International Business Professor Warns U.S. Against Writing Off Europe
In a recent contribution to International Affairs Forum, Penn State Smeal College of Business Professor Terrence Guay argues that Americans should attempt to better understand the complexities of the European region with the goal of adopting best practices in areas where certain European countries outperform the U.S.
Guay, clinical professor of international business, writes that though some European countries are struggling economically—Greece and Spain, for instance, have unemployment rates exceeding 25 percent—these situations are not typical of Europe as a whole.
“Most of northern Europe is performing far better than southern Europe, and even the U.S. Strong vocational training programs in Austria, Denmark, and Germany contribute to those countries’ enviably low unemployment rates.”
In fact, he writes, “Most of northern Europe is performing far better than southern Europe, and even the U.S. Strong vocational training programs in Austria, Denmark, and Germany contribute to those countries’ enviably low unemployment rates.”
In many European countries, manufacturing continues to play an important economic and employment role, unlike the U.S. where job losses in this sector have been an important contributor to increasing inequality.
Europe’s business performance is also underappreciated by Americans, poses Guay. On the 2013 Fortune Global 500 list, more European companies were included than American ones. Guay credits this to European firms’ long-standing focus on overseas business opportunities.
“European companies tend to be more oriented outside their home markets than is the case for their U.S. counterparts (in terms of revenues, employees, and assets), and that has served them well in an increasingly globalized world,” writes Guay.
Europe is also taking a different approach to preparing its workforce for increased economic competition. Among those aged 25-34, six European countries have higher rates of tertiary education (university, technical, and vocational training) attainment than the U.S.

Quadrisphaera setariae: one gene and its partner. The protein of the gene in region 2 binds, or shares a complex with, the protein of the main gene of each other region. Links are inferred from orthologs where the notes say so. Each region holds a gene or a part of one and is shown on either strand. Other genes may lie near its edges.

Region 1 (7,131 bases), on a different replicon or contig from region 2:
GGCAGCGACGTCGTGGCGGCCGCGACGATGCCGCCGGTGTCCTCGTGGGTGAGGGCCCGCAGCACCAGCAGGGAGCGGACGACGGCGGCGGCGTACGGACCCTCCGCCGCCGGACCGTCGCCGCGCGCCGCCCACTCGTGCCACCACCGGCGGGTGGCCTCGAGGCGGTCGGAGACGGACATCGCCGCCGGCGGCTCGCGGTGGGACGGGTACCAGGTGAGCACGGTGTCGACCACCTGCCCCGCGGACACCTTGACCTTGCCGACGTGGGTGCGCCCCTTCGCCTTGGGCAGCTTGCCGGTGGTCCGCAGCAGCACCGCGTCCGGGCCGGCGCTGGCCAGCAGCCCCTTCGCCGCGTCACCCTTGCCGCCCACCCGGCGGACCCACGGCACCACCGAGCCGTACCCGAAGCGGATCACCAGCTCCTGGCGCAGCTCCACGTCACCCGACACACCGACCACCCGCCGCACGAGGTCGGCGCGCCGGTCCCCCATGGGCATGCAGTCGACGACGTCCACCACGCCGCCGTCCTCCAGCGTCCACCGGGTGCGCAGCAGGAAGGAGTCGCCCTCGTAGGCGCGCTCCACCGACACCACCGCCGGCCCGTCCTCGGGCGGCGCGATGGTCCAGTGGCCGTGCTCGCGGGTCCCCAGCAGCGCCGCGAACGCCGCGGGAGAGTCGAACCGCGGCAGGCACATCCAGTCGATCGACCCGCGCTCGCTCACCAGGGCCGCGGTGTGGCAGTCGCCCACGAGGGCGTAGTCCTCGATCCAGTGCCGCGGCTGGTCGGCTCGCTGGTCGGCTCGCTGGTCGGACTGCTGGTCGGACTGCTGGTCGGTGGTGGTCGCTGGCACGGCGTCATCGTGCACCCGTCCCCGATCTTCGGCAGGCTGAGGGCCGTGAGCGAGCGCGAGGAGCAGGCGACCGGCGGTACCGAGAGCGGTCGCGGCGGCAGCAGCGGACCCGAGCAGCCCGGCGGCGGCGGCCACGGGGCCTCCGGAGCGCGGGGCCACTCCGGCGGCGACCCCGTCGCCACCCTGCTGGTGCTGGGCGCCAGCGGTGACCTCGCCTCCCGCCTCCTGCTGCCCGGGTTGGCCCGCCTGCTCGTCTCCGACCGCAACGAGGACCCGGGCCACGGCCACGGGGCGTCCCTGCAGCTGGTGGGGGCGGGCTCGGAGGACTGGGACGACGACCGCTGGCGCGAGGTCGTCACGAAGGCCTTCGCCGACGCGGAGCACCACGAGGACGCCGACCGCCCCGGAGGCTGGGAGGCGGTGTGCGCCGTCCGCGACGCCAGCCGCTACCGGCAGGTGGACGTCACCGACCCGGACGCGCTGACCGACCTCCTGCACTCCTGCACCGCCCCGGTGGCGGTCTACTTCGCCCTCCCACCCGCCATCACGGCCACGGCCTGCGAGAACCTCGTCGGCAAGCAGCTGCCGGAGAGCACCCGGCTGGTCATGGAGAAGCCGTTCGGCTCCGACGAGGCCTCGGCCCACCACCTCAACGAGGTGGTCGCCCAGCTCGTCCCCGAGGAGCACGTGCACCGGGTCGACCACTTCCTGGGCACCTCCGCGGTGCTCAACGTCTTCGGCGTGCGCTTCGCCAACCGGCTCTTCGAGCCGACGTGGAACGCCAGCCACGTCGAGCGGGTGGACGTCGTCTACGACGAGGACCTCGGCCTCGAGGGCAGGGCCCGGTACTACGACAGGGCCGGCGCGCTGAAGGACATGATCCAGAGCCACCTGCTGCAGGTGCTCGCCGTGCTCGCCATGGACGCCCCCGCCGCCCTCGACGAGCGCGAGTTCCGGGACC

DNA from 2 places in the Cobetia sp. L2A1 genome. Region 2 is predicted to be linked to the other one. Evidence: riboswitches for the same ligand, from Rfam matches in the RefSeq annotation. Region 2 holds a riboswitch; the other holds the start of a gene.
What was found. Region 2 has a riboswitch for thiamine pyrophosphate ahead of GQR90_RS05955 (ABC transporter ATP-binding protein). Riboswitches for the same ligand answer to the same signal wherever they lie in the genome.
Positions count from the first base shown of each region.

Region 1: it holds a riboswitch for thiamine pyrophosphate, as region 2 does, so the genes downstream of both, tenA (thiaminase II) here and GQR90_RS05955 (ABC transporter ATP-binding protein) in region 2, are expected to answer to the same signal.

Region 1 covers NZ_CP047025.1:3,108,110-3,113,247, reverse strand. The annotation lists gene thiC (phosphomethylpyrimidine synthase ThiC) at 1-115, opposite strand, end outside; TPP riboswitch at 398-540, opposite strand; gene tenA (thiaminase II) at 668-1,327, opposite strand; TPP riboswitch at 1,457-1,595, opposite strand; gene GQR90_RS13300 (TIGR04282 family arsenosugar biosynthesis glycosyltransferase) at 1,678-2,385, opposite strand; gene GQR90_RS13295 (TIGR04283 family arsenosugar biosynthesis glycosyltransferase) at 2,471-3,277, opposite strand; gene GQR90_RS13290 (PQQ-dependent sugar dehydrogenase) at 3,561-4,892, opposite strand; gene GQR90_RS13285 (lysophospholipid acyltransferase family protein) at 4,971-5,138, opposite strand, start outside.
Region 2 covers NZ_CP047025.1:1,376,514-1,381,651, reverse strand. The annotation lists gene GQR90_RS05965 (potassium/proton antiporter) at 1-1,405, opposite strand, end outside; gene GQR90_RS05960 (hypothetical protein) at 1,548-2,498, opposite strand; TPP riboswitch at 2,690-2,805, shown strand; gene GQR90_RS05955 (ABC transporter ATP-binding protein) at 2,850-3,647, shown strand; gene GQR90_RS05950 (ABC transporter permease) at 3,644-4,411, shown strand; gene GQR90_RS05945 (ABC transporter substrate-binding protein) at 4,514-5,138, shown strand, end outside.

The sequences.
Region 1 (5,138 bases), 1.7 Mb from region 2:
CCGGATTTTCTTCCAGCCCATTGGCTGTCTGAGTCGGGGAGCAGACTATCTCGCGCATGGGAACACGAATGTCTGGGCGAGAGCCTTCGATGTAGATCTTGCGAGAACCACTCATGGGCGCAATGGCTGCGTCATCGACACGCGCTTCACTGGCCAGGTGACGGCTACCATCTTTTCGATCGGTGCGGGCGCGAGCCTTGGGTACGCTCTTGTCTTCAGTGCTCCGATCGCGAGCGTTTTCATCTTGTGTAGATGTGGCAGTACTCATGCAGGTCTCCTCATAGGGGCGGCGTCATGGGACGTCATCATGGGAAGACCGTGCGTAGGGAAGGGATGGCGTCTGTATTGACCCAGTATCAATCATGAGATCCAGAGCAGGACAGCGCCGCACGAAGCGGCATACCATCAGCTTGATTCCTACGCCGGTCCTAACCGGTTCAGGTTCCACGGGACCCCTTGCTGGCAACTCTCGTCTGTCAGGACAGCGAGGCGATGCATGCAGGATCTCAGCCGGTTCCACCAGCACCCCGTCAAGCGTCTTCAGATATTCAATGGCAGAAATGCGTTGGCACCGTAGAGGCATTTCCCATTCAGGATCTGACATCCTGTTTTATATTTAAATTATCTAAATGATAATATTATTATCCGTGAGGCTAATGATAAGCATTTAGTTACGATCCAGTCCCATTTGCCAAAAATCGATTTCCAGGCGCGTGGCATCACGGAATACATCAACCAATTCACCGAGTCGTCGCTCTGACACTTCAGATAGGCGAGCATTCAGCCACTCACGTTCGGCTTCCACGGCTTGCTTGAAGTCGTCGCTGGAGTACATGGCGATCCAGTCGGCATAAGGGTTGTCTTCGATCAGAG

In addition, over the past 30 years, the U.S. tertiary education rate has increased by only 1.3 percentage points. Many European countries, on the other hand, have devised policies to significantly increase the skill levels of their citizens.
“To the extent that a better educated workforce is a key component to a more competitive economy in the future, U.S. policymakers and business executives should be concerned about the implications for American workers, and be examining the methods used by European countries to equip so many more of their citizens with higher education in just a generation or two,” writes Guay.
“Rather than ridicule Europe, perhaps we should try to better understand why parts of that region are doing well, and attempt to adapt those best practices at home.”
Finally, from the perspective of the international community on a political level, though the U.S. does many things well—particularly compared with the world as a whole—European countries outperform the U.S. in some key areas.
According to Transparency International, eight European countries place higher on the scale of least corrupt nations. Thirteen European countries place higher than the U.S. on The Economist Democracy Index. And, the International Institute for Democracy and Electoral Assistance reports, the U.S. ties for second to last among the top 25 countries for “functioning of government and ties for last among the top 25 countries on “civil liberties” and “electoral process and pluralism.”
Guay concludes, “Rather than ridicule Europe, perhaps we should try to better understand why parts of that region are doing well, and attempt to adapt those best practices at home.”